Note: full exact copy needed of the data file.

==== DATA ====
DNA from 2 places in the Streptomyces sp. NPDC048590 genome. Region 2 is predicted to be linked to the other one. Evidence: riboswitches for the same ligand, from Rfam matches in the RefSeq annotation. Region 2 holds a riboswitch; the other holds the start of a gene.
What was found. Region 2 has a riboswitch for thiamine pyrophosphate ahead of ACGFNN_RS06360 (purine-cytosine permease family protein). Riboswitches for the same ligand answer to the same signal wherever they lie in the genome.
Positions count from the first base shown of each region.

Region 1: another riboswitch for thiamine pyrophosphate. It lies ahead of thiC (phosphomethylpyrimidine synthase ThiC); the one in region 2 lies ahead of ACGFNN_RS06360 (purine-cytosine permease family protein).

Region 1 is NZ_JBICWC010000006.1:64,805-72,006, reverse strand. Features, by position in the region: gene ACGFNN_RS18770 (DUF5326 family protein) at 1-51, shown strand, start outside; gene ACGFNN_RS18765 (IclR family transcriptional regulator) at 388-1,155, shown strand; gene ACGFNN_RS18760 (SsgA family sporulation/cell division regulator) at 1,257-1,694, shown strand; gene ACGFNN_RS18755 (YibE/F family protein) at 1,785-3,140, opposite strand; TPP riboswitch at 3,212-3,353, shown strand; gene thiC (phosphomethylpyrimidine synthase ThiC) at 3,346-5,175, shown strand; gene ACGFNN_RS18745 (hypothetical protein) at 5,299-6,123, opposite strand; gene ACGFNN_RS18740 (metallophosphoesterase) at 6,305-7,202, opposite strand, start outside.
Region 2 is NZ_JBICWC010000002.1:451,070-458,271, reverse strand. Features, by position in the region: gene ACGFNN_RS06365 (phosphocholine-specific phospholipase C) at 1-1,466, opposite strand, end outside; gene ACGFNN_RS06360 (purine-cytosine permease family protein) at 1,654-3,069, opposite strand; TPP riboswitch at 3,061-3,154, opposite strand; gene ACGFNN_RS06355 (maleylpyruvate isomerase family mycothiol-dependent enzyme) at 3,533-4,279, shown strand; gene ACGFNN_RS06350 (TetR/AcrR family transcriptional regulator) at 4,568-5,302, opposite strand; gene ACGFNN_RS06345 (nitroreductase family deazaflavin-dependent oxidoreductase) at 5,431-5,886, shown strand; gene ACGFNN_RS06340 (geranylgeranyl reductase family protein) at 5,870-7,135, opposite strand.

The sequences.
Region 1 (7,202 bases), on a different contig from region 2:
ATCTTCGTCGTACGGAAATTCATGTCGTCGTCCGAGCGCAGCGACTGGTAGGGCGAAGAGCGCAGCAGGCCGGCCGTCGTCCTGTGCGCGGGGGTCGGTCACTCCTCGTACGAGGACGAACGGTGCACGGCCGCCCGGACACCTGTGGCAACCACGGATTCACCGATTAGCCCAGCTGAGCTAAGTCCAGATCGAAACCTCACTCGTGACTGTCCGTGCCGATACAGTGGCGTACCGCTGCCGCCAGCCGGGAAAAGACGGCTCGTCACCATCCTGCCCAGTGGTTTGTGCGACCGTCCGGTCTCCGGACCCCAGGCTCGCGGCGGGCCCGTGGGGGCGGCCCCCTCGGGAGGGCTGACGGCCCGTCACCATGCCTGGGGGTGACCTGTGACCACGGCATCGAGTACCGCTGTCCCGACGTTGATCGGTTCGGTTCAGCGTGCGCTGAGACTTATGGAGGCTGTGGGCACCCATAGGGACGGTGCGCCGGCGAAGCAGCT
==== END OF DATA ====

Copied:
DNA from 2 places in the Streptomyces sp. NPDC048590 genome. Region 2 is predicted to be linked to the other one. Evidence: riboswitches for the same ligand, from Rfam matches in the RefSeq annotation. Region 2 holds a riboswitch; the other holds the start of a gene.
What was found. Region 2 has a riboswitch for thiamine pyrophosphate ahead of ACGFNN_RS06360 (purine-cytosine permease family protein). Riboswitches for the same ligand answer to the same signal wherever they lie in the genome.
Positions count from the first base shown of each region.

Region 1: another riboswitch for thiamine pyrophosphate. It lies ahead of thiC (phosphomethylpyrimidine synthase ThiC); the one in region 2 lies ahead of ACGFNN_RS06360 (purine-cytosine permease family protein).

Region 1 is NZ_JBICWC010000006.1:64,805-72,006, reverse strand. Features, by position in the region: gene ACGFNN_RS18770 (DUF5326 family protein) at 1-51, shown strand, start outside; gene ACGFNN_RS18765 (IclR family transcriptional regulator) at 388-1,155, shown strand; gene ACGFNN_RS18760 (SsgA family sporulation/cell division regulator) at 1,257-1,694, shown strand; gene ACGFNN_RS18755 (YibE/F family protein) at 1,785-3,140, opposite strand; TPP riboswitch at 3,212-3,353, shown strand; gene thiC (phosphomethylpyrimidine synthase ThiC) at 3,346-5,175, shown strand; gene ACGFNN_RS18745 (hypothetical protein) at 5,299-6,123, opposite strand; gene ACGFNN_RS18740 (metallophosphoesterase) at 6,305-7,202, opposite strand, start outside.
Region 2 is NZ_JBICWC010000002.1:451,070-458,271, reverse strand. Features, by position in the region: gene ACGFNN_RS06365 (phosphocholine-specific phospholipase C) at 1-1,466, opposite strand, end outside; gene ACGFNN_RS06360 (purine-cytosine permease family protein) at 1,654-3,069, opposite strand; TPP riboswitch at 3,061-3,154, opposite strand; gene ACGFNN_RS06355 (maleylpyruvate isomerase family mycothiol-dependent enzyme) at 3,533-4,279, shown strand; gene ACGFNN_RS06350 (TetR/AcrR family transcriptional regulator) at 4,568-5,302, opposite strand; gene ACGFNN_RS06345 (nitroreductase family deazaflavin-dependent oxidoreductase) at 5,431-5,886, shown strand; gene ACGFNN_RS06340 (geranylgeranyl reductase family protein) at 5,870-7,135, opposite strand.

The sequences.
Region 1 (7,202 bases), on a different contig from region 2:
ATCTTCGTCGTACGGAAATTCATGTCGTCGTCCGAGCGCAGCGACTGGTAGGGCGAAGAGCGCAGCAGGCCGGCCGTCGTCCTGTGCGCGGGGGTCGGTCACTCCTCGTACGAGGACGAACGGTGCACGGCCGCCCGGACACCTGTGGCAACCACGGATTCACCGATTAGCCCAGCTGAGCTAAGTCCAGATCGAAACCTCACTCGTGACTGTCCGTGCCGATACAGTGGCGTACCGCTGCCGCCAGCCGGGAAAAGACGGCTCGTCACCATCCTGCCCAGTGGTTTGTGCGACCGTCCGGTCTCCGGACCCCAGGCTCGCGGCGGGCCCGTGGGGGCGGCCCCCTCGGGAGGGCTGACGGCCCGTCACCATGCCTGGGGGTGACCTGTGACCACGGCATCGAGTACCGCTGTCCCGACGTTGATCGGTTCGGTTCAGCGTGCGCTGAGACTTATGGAGGCTGTGGGCACCCATAGGGACGGTGCGCCGGCGAAGCAGCT